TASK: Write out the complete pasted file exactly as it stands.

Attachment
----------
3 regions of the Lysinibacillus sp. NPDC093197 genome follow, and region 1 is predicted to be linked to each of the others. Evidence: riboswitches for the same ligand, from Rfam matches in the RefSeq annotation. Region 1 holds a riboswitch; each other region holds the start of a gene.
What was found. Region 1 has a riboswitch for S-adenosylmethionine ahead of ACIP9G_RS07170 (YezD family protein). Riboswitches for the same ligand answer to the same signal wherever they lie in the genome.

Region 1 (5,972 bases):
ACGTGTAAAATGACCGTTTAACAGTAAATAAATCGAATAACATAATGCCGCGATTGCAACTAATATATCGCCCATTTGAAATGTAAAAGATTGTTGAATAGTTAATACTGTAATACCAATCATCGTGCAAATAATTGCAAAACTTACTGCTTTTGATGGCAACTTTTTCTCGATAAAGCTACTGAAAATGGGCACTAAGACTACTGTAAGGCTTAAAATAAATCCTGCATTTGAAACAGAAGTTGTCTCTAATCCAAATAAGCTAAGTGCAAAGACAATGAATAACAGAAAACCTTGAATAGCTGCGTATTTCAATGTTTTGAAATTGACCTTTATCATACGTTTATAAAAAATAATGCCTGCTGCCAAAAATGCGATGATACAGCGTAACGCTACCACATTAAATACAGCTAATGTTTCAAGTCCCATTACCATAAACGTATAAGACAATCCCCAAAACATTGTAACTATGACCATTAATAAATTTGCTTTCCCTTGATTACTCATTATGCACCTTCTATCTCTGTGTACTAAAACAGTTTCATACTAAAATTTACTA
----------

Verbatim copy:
3 regions of the Lysinibacillus sp. NPDC093197 genome follow, and region 1 is predicted to be linked to each of the others. Evidence: riboswitches for the same ligand, from Rfam matches in the RefSeq annotation. Region 1 holds a riboswitch; each other region holds the start of a gene.
What was found. Region 1 has a riboswitch for S-adenosylmethionine ahead of ACIP9G_RS07170 (YezD family protein). Riboswitches for the same ligand answer to the same signal wherever they lie in the genome.

Region 1 (5,972 bases):
ACGTGTAAAATGACCGTTTAACAGTAAATAAATCGAATAACATAATGCCGCGATTGCAACTAATATATCGCCCATTTGAAATGTAAAAGATTGTTGAATAGTTAATACTGTAATACCAATCATCGTGCAAATAATTGCAAAACTTACTGCTTTTGATGGCAACTTTTTCTCGATAAAGCTACTGAAAATGGGCACTAAGACTACTGTAAGGCTTAAAATAAATCCTGCATTTGAAACAGAAGTTGTCTCTAATCCAAATAAGCTAAGTGCAAAGACAATGAATAACAGAAAACCTTGAATAGCTGCGTATTTCAATGTTTTGAAATTGACCTTTATCATACGTTTATAAAAAATAATGCCTGCTGCCAAAAATGCGATGATACAGCGTAACGCTACCACATTAAATACAGCTAATGTTTCAAGTCCCATTACCATAAACGTATAAGACAATCCCCAAAACATTGTAACTATGACCATTAATAAATTTGCTTTCCCTTGATTACTCATTATGCACCTTCTATCTCTGTGTACTAAAACAGTTTCATACTAAAATTTACTA